This is someone like me who is dubious about certainty on all fronts. I am going to try my best to summarize her argument, mainly because I have been thinking about it; really thinking about it. Both Lila and I value creativity and art. Our production of what we would deem “good” art is a reason to keep going. The idea that our best work is in the future is sexy, enticing, and worth enduring existence just to experience.
Lila’s logic (for believing that the best years of our lives are still ahead) is founded on the idea that the richness of experience makes better art. And the multiplicity of understanding through other perspectives. Both increase naturally with age. Time, despite all its problems and its rigid nature, does offer some consistency with regard to its passage. Change is inevitable. With the exception that time will always move forward.
Experiences happen in time; naturally, with more time, more experiences build. Understanding occurs. Even given a small range of diversity in experience, relative transformative experiences are unavoidable with time.
This understanding seems to reflect my experience of time and understanding. The jump in the logic happens when you place value on this accumulation of time and experience. And I want to. Desperately.
An illustration of this that helps me clarify this jump is when I think about what a bad person I was when I was young. I did some mean stuff. I cheated on people. I lied to save face. I was mean. All the while considering myself a “good person.” Was your younger self as understanding as you? Maybe. Maybe not. However, you cannot deny that having both the experience of youth and age, perspectives on actions and being changes. Becoming nuanced. Becoming real. This excites me.
There is no way to know if the best years are actually ahead. Or for me, it would be the years when I make the most impactful art. The time when I can relax all my muscles and enjoy M’s Laugh. Yesterday, she climbed a net at the playground—for the first time. Who know’s what she will do in the future. The future holds risks. And today I feel willing to take them.
“In my nearly fifteen years as a sexuality educator, I’ve worked with thousands of people, and dozens of schools and organizations across North America. I offer regular media commentary on issues related to sex education. I’ve been featured on networks including CBC, CTV, and CITY TV and in publications such as Today’s Parent, Huffington Post, and Oprah Magazine.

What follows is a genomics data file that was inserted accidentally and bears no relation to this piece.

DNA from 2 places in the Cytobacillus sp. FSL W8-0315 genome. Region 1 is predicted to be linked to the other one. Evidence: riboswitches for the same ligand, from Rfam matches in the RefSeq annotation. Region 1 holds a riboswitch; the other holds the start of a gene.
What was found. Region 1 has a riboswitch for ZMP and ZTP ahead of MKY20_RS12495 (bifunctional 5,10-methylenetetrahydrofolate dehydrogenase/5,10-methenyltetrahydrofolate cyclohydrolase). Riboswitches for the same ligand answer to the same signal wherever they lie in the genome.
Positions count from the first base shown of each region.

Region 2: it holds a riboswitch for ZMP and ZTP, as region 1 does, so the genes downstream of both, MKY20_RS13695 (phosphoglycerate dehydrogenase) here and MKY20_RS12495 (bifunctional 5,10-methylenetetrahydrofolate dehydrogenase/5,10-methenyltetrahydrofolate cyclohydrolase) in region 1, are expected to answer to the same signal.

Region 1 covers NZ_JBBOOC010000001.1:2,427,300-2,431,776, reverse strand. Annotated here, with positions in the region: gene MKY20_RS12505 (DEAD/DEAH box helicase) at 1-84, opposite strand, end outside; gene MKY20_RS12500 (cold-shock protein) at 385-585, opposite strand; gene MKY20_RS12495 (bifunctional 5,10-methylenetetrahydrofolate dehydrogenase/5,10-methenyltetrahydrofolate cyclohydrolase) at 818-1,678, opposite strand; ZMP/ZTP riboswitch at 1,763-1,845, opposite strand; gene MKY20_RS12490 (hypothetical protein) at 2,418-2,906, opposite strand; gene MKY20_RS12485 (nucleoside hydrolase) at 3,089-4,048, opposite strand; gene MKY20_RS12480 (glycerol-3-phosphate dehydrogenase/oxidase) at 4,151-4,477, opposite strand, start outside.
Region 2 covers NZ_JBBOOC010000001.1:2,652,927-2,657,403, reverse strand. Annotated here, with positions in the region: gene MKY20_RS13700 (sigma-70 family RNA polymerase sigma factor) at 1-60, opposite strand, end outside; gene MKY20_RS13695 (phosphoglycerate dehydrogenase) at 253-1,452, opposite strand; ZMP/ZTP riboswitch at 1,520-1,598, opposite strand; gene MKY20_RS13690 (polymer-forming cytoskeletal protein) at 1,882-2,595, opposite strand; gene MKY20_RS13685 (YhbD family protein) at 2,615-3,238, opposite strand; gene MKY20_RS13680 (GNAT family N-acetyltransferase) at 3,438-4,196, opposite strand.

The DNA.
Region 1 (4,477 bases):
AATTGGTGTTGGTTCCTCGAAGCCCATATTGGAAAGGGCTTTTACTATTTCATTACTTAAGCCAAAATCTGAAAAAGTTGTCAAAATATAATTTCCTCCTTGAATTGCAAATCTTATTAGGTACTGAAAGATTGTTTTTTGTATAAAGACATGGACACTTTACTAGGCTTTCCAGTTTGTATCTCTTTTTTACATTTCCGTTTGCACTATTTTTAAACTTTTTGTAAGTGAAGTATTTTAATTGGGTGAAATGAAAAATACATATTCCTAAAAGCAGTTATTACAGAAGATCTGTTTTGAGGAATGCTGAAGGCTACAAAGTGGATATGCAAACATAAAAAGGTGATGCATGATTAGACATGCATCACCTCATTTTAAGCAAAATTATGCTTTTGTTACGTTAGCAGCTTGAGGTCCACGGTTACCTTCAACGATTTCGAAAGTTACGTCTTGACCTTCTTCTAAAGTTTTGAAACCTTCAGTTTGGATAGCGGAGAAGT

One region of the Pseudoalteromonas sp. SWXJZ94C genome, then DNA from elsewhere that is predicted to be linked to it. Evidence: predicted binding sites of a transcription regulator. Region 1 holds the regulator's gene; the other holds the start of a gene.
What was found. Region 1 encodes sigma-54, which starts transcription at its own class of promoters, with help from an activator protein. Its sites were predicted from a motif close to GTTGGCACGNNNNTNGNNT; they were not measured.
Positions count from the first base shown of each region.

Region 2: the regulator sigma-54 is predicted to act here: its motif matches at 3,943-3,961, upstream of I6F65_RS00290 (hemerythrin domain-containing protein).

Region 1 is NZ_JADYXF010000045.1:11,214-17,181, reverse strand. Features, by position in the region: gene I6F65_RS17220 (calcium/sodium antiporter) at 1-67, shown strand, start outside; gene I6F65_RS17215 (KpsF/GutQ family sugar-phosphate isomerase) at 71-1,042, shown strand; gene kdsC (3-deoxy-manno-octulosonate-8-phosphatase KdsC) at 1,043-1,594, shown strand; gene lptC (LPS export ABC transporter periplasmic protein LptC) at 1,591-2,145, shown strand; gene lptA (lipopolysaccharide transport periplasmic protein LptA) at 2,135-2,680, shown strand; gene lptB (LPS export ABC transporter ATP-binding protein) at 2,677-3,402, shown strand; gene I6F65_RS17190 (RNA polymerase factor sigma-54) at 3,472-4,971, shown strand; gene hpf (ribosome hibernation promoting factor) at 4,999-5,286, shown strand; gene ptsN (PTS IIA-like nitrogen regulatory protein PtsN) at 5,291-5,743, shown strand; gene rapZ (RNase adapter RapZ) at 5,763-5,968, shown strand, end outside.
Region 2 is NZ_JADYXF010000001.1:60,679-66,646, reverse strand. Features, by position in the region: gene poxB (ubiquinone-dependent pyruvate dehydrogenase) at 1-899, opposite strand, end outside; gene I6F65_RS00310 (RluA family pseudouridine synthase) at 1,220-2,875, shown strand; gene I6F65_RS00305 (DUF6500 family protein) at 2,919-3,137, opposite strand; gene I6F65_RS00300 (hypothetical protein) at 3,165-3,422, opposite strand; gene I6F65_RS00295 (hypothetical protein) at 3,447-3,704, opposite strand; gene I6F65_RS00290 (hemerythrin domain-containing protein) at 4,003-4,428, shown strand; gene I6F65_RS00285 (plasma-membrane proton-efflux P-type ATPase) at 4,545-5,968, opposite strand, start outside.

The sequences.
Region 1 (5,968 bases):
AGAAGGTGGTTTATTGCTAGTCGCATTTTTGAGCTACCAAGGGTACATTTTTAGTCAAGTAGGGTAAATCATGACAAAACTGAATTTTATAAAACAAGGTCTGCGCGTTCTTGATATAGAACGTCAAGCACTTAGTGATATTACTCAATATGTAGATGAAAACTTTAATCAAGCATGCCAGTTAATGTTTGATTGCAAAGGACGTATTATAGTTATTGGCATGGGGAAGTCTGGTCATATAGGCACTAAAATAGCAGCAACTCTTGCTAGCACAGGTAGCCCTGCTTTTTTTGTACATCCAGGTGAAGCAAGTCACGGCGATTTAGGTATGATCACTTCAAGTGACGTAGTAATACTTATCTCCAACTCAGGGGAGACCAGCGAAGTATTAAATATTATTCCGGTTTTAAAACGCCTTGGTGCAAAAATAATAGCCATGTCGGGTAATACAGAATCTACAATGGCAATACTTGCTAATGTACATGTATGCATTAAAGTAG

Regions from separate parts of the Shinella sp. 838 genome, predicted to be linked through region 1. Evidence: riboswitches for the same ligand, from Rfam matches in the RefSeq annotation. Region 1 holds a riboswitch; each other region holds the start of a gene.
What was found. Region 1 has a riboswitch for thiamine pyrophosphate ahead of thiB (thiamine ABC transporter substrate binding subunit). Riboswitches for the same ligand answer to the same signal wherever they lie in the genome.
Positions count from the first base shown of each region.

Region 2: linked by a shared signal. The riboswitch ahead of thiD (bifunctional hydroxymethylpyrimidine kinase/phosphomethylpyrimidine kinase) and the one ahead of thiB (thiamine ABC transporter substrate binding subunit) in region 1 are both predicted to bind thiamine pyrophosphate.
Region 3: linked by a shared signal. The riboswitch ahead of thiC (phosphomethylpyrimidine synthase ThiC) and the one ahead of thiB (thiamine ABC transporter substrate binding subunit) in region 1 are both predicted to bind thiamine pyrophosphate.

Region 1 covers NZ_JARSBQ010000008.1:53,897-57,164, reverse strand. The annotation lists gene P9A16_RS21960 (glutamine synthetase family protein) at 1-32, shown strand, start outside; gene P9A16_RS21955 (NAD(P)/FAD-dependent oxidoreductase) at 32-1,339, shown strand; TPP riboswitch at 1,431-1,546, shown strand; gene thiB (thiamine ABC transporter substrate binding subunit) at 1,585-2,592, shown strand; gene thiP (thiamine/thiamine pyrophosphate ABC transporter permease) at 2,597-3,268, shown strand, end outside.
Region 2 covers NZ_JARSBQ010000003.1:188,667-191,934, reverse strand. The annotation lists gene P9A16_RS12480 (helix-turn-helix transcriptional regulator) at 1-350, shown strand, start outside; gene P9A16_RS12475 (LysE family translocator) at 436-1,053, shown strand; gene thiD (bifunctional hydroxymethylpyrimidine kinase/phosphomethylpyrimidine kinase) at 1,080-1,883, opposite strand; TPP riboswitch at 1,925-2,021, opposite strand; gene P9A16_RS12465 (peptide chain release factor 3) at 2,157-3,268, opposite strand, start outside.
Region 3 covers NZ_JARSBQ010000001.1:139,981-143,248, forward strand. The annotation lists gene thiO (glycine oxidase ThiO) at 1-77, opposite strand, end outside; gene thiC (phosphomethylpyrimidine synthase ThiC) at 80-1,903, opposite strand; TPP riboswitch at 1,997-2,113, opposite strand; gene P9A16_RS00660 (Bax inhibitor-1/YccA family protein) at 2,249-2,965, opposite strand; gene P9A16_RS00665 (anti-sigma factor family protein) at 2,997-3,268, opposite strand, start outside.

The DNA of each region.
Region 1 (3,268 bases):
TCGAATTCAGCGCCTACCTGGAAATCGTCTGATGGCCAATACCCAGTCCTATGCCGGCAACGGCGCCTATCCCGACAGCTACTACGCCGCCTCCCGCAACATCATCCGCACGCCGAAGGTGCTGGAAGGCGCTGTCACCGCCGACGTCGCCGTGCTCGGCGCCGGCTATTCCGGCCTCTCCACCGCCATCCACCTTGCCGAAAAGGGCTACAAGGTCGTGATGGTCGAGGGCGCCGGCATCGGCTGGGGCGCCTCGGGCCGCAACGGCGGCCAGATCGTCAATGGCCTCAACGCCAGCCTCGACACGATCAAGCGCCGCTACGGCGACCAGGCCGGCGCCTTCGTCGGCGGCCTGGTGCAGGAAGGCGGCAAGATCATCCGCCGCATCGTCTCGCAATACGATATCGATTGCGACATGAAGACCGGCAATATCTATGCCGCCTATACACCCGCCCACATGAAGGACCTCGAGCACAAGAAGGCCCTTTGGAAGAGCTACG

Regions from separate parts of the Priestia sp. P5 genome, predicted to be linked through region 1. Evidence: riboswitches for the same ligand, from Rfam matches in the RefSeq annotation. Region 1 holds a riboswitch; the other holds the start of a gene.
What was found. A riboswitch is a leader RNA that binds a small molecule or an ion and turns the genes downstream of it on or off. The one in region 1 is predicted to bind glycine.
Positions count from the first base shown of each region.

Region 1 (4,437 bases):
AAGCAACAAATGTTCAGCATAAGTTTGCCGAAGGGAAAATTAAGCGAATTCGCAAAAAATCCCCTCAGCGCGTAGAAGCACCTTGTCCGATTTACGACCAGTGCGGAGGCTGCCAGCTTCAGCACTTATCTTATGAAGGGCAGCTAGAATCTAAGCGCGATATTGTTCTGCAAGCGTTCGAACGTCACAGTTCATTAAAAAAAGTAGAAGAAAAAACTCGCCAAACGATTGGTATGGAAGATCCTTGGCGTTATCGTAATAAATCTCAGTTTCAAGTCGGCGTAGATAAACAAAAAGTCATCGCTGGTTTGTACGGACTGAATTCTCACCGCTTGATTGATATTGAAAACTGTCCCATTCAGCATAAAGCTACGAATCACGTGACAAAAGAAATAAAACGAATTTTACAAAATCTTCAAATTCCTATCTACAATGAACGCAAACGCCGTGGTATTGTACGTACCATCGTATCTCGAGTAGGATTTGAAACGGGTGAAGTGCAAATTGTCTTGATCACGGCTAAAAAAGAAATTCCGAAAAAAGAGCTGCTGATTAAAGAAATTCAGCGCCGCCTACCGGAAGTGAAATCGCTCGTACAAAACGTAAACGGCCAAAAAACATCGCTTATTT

In 2018, Ontario government announced the repeal of our province’s sex ed curriculum. In response, I created #SaveSexEd, a YouTube project wherein I taught every sex education module from Ontario’s Health and Phys Ed curriculum. That same year, I was named one of Flare Magazine’s Heroes In The Fight Against Gender-Based Violence. I currently produce and co-host the acclaimed web series Every Body Curious. Season two premieres June 1, 2020. You can watch season one here.”
A few loose ends:
I know you have heard of Schadenfreude. But did you know about Freudenfreude?
Schadenfreude refers to the unattractive human tendency to take pleasure in the misery of others. Freudenfreude describes its opposite, the lovely enjoyment of another person's success. (click on this link to read about how these two concepts are intertwined with depression and wellbeing). Interesting.
I did some reading this week on combating uncertainty with the idea of the inherent worth of the transformative experience. This is in tangent with the above argument. But basically, the idea if I understand it correctly, is that deep experiences in life are where we derive meaning. So even if it is a hard experience, the meaning that will come out of it will have worth. I am not saying that we should seek out hard things (maybe I am? IDK) but the idea that meaning comes from a diverse set of experiences is comforting. Especially when finding meaning and understanding are what make life interesting. Here is a link to the article.
As we live our lives, we repeatedly make decisions that affect our future circumstances and shape the sort of person we will become. Some of these are major, life-changing decisions. In such cases, we stand at a personal crossroads and must choose our direction. If we make these sorts of life-changing decisions about our futures rationally, can we also make them authentically? —L.A. PAUL
Ok, that’s it for the moment. Thank you so much for reading. Sending you love and understanding. XO, Carissa